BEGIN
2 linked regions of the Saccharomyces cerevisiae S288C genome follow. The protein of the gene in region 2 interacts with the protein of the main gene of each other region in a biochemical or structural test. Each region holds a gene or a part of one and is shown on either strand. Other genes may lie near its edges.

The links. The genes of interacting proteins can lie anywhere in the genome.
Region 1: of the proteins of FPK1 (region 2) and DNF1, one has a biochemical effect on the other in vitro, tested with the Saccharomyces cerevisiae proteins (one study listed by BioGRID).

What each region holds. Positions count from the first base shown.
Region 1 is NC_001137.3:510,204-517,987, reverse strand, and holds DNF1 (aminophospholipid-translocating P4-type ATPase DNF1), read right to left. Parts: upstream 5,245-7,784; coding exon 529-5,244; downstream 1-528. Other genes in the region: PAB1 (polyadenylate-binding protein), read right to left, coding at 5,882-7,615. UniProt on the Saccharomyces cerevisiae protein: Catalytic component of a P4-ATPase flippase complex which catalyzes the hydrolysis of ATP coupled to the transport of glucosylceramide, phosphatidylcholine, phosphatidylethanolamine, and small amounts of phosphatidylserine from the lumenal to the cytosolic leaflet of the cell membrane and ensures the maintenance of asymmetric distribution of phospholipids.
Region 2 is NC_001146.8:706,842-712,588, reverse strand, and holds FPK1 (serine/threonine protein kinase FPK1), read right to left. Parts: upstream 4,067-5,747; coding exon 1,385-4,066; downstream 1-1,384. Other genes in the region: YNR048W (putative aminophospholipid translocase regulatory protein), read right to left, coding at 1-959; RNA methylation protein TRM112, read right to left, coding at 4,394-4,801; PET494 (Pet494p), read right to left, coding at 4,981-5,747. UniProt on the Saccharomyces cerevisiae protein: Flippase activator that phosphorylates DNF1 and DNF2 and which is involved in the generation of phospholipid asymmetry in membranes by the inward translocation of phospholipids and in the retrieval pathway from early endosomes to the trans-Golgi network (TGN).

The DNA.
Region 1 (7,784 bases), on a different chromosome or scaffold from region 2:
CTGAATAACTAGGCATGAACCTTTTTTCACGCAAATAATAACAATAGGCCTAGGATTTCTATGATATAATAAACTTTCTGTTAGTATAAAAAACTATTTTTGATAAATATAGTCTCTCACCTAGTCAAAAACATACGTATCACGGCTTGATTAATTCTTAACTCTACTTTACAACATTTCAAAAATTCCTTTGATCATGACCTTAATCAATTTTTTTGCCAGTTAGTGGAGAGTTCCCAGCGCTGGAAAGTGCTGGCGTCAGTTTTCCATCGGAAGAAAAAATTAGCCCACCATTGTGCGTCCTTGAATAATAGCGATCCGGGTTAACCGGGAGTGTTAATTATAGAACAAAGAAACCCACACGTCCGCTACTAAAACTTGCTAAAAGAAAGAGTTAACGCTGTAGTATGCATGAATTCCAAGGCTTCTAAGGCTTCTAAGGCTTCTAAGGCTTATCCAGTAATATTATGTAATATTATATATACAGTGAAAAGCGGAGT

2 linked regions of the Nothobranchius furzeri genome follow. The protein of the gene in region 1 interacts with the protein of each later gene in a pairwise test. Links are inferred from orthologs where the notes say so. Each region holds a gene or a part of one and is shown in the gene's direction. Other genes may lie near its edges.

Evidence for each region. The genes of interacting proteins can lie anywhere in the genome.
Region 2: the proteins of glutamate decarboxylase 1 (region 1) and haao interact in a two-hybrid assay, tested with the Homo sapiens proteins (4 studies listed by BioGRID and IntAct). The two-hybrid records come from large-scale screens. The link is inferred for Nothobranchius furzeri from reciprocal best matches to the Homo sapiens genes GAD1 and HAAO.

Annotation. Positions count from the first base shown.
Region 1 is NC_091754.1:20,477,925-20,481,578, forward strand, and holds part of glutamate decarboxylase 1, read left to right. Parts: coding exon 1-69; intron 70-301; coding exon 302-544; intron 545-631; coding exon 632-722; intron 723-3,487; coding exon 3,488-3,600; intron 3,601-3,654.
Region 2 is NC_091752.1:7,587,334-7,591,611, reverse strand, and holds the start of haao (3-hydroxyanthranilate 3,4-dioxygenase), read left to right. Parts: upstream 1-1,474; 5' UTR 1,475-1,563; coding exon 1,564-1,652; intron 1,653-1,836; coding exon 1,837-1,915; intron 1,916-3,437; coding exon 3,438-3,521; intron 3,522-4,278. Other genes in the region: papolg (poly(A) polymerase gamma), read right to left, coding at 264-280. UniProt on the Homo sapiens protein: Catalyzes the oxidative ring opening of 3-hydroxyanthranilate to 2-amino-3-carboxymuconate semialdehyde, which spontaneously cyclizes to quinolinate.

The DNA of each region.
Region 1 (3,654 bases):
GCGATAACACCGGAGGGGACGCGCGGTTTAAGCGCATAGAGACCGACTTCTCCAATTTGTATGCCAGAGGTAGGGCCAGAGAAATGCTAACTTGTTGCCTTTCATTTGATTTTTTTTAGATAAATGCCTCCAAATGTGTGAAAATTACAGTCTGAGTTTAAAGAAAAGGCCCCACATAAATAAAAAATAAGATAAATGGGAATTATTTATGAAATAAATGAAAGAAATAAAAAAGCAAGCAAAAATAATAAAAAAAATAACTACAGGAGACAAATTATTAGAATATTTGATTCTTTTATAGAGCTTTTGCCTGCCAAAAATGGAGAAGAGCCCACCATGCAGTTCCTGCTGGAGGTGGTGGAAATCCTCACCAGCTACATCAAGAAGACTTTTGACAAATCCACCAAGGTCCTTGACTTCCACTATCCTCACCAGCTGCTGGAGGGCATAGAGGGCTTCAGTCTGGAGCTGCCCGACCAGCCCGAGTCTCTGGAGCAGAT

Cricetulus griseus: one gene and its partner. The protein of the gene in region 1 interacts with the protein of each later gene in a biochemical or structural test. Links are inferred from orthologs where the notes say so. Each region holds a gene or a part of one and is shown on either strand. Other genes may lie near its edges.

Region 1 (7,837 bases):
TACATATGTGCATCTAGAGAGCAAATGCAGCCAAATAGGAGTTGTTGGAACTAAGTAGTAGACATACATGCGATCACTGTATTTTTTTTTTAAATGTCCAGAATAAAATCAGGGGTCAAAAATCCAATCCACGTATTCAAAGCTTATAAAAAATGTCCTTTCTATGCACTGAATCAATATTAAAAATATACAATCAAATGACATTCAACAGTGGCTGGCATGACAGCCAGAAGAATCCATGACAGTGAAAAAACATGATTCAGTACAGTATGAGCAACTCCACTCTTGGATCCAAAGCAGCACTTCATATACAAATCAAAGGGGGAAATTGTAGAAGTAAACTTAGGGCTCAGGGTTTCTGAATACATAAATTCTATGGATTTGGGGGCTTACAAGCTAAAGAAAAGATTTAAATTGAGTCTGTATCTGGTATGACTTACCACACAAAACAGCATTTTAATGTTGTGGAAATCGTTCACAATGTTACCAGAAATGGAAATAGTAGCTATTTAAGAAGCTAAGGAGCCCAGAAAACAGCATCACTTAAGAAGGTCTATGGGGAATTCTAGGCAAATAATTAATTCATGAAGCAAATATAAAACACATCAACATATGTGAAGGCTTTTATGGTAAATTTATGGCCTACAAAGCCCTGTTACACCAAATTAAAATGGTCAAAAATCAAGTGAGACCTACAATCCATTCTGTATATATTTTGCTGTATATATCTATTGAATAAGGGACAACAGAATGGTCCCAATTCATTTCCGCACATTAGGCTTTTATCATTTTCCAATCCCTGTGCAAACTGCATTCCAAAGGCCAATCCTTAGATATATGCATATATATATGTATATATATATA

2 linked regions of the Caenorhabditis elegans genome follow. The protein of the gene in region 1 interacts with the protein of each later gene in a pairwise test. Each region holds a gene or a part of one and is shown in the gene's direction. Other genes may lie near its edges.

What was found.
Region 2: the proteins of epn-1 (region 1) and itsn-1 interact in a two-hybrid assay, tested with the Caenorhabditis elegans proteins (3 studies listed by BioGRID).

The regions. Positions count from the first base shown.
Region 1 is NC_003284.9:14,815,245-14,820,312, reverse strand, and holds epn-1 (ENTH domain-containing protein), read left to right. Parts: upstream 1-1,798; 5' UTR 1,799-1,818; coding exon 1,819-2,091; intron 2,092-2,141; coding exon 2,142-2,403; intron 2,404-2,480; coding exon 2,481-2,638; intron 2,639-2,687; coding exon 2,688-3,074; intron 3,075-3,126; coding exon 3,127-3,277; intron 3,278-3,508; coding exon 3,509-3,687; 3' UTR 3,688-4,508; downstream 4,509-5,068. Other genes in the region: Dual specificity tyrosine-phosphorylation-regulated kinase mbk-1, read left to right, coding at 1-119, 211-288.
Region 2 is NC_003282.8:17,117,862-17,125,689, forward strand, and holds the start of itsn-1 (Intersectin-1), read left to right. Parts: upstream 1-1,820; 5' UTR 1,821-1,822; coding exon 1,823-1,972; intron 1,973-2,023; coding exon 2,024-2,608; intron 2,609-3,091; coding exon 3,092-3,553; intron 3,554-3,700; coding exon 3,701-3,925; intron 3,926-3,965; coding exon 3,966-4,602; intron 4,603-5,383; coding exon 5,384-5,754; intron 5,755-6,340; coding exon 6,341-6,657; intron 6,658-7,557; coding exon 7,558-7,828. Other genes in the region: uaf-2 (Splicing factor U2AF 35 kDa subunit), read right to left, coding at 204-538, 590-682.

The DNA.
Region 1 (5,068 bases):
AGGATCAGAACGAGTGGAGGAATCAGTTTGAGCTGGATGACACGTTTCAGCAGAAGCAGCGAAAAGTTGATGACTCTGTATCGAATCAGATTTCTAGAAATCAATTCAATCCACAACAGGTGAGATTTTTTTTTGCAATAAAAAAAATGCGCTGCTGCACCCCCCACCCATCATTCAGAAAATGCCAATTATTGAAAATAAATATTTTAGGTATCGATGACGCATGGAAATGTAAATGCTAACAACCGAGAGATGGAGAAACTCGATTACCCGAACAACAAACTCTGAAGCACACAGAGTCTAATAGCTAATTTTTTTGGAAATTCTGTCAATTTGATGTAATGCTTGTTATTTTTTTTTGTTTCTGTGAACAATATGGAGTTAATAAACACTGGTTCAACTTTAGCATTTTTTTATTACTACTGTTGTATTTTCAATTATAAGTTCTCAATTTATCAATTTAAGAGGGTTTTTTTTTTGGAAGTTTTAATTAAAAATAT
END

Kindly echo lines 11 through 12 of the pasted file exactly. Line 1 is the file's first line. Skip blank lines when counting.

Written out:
Evidence for each region. The genes of interacting proteins can lie anywhere in the genome.
Region 2: the proteins of glutamate decarboxylase 1 (region 1) and haao interact in a two-hybrid assay, tested with the Homo sapiens proteins (4 studies listed by BioGRID and IntAct). The two-hybrid records come from large-scale screens. The link is inferred for Nothobranchius furzeri from reciprocal best matches to the Homo sapiens genes GAD1 and HAAO.